According to new data from the Champalimaud Centre for the Unknown (CCU) and University College London (UCL), the neurotransmitter serotonin plays a vital role in the learning process, helping to speed learning. Researchers believe this explains why selective serotonin reuptake inhibitor (SSRI) antidepressants are more effective when combined with cognitive behavioral therapy (CBT). Their findings were recently published in the journal Nature Communications.
The Different Roles of Serotonin
Serotonin, also known as 5-hydroxytryptamine (5-HT), is one of the major chemicals that nerves use for communication. It impacts every part of our bodies, but there is still much about the neurotransmitter and its many roles that is relatively unknown. Neuroscientists have long pursued an integrated theory as to exactly what serotonin does within the body and brain, but pinning down all of serotonin’s functions is a challenge.
Most commonly associated with mood regulation, we know that serotonin plays a variety of other key roles throughout the body. Around 90 percent of the body’s serotonin is actually located within the gastrointestinal tract, where it helps to regulate intestinal motility. Serotonin is also stored within blood platelets, acting as a vasoconstrictor during the clotting process. The rest of the body’s serotonin is synthesized by the central nervous system, where it aids in the regulation of appetite, behavior, mood, and sleep.
Serotonin Enhances Learning Speed
In this latest study on the well-known neurotransmitter, researchers conducted a series of mice trials in which they observed that when serotonin neurons were artificially activated via light, an emerging technique referred to as optogenetics, the mice were quicker to adapt their behavior.
According to Zach Mainen, one of the study’s lead authors, “the study found that serotonin enhances the speed of learning. When serotonin neurons were activated artificially, using light, it made mice quicker to adapt their behavior in a situation that required such flexibility. That is, they gave more weight to new information and therefore changed their minds more rapidly when these neurons were active.”
To arrive at this conclusion, the researchers observed how mice reacted in a basic learning task where the goal was for the mice to get water from one of two sources. According to study co-author Madalena Fonseca of the CCU, “animals were placed in a chamber where they had to poke either a water-dispenser on their left side or one on their right, which, with a certain probability, would then dispense water, or not.”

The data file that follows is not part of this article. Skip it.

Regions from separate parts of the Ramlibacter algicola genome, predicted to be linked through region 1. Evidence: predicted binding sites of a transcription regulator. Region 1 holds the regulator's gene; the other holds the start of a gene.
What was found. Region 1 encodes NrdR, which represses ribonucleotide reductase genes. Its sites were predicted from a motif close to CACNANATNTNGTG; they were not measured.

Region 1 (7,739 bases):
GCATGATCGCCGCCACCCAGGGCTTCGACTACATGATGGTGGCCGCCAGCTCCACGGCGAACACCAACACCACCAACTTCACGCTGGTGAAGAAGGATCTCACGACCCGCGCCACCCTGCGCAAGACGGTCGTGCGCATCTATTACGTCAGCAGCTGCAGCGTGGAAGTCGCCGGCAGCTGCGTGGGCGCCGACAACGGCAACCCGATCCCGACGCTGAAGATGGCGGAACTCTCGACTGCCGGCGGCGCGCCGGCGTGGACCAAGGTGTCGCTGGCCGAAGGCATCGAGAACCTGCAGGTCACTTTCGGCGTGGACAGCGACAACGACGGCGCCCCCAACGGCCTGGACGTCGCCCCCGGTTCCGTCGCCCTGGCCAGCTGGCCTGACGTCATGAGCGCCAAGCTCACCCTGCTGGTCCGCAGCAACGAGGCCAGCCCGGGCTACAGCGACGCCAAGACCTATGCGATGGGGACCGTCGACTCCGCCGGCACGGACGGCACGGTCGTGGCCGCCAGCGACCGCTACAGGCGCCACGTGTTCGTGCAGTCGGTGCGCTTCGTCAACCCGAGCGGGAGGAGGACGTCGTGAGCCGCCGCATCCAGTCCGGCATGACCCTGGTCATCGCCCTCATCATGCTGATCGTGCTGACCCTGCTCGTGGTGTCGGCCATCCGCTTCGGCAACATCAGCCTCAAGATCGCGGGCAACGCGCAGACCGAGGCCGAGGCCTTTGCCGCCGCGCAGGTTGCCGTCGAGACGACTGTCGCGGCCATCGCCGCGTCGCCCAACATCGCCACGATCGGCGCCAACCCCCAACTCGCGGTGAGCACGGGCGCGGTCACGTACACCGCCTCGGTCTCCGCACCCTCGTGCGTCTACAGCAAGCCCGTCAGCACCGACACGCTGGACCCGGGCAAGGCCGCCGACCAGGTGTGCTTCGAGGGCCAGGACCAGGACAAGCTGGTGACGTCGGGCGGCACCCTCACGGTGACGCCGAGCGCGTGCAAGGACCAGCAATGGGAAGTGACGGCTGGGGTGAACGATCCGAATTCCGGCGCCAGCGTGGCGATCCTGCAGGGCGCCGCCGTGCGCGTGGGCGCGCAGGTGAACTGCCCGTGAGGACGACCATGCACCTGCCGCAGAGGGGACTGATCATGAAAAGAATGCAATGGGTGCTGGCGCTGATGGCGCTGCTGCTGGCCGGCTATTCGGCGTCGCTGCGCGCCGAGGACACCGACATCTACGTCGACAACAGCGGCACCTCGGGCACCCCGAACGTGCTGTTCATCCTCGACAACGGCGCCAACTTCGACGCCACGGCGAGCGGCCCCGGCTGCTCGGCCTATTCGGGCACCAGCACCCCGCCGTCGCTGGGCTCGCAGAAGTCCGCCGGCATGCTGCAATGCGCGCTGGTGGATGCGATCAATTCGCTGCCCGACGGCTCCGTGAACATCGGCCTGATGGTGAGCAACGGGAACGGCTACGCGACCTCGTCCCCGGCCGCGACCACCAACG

The amount of water released and which dispenser it was released from was randomized so that the mice would need to continually adapt their strategy. In some of the trials, the researchers used the optogenetics technique to artificially boost serotonin release. Analyzing the data using a computational model developed by study co-author Kiyohito Iigaya of UCL, the team observed that the mice seemed to exhibit two distinct approaches to decision making depending on how quickly they made their choice.
Working Memory and Long-Term Memory: Two Different Learning Strategies
According to Iigaya, “To our surprise, we found that animals’ choice behavior was generated from two distinctive decision systems. On most trials, choice was driven by a ‘fast system’, where the animals followed a win-stay-lose-switch strategy. But on a small number of the trials, we found that this simple strategy didn’t explain the animals’ choices at all.”
It was this smaller subset of trials that revealed serotonin’s effect on the decision-making process. “Serotonin is always enhancing learning from reward, but this effect is only apparent on a subset of the animals’ choices,” said CCU co-author Masayoshi Murakami.
In the faster system, the mice relied on their working or short-term memory. However, when the interval between trials was longer, the mice utilized their long-term memory of all previous trials. According to their data, serotonin boosted learning from the history of all past rewards, but only affected the choices that were made during these longer intervals.
Iigaya explains, “on these trials, we instead found that animals followed their ‘slow system,’ in which it was the reward history over many trials, and not only the most recent trials, that affected their choices. Moreover, serotonin affected only these latter choices, in which the animal was following the slow system.”
The team believes that their findings may explain why SSRIs, which is a type of antidepressant that increases serotonin levels, is significantly more effective when combined with cognitive behavioral therapy, which is a form of therapy. The authors state, “our results suggest that serotonin boosts [brain] plasticity by influencing the rate of learning. This resonates, for instance, with the fact that treatment with an SSRI can be more effective when combined with so-called cognitive behavioral therapy, which encourages the breaking of habits in patients.